British elite unit said training Libyan special forces

SAS collaboration with Gaddafi's regime may be connected with release of Lockerbie bomber.

Gaddafi 224.88 (photo credit: AP)
Gaddafi 224.88
(photo credit: AP)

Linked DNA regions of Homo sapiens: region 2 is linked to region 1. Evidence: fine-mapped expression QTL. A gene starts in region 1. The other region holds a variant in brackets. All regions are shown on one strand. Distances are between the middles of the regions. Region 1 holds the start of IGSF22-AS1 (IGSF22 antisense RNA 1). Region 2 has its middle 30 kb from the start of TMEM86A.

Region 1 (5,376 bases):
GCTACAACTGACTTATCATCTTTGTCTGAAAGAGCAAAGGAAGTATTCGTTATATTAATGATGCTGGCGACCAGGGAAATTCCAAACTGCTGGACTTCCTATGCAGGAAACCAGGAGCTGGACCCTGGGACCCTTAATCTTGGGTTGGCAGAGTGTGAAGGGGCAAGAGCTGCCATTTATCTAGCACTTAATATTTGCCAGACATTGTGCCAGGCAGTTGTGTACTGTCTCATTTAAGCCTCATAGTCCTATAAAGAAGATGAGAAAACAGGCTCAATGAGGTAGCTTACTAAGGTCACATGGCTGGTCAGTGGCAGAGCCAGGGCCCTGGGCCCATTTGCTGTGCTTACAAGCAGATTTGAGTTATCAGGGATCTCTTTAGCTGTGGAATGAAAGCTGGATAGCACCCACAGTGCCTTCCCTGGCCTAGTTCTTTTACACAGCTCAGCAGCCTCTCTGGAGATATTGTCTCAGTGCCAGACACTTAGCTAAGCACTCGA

LONDON - British elite forces are allegedly training Libyan Special Forces, according to a newspaper report on Saturday. The Daily Telegraph said the elite SAS has apparently been working with Gaddafi's regime for the last six months, suggesting it may be connected to the release of Lockerbie bomber Abdelbaset al Megrahi, who was released by Scotland on compassionate grounds last month. The British government has been accused of engineering Megrahi's release to promote Britain's commercial interests, oil in particular, in Libya. The Prime Minister's Office has rejected the claims, but Justice Secretary Jack Straw acknowledged trade and oil had played a part in the decision not to exclude Megrahi from an earlier prisoner transfer agreement with Tripoli. According to the newspaper, sources within the SAS say they are angry at being ordered to train soldiers from a country that provided the Irish Republican Army (IRA) with Semtex explosives, machine-guns and anti-aircraft missiles used against British troops during the Northern Ireland conflict. An SAS source told the Telegraph: "A small SAS training team have been doing it for the last six months as part of this cozy deal with the Libyans. From our perspective we cannot see it as part of anything else other than the Megrahi deal." Another said: "The IRA was our greatest adversary - now we are training their backers. There was a weary rolling of the eyes when we were told about this." The SAS team - said to be between four and 14 men - is training the Libyan troops in counter-terrorism techniques, including covert surveillance. However, techniques learned from fighting Islamic terrorism in Iraq and Afghanistan is not expected to be passed on, the newspaper said. The Foreign Office said there was ongoing cooperation with Libya but denied that the SAS were training Libyan troops. "There is an ongoing cooperation with Libya in the field of defense. However to suggest this is part of the deal relating to Megrahi is simply untrue," a spokesperson said.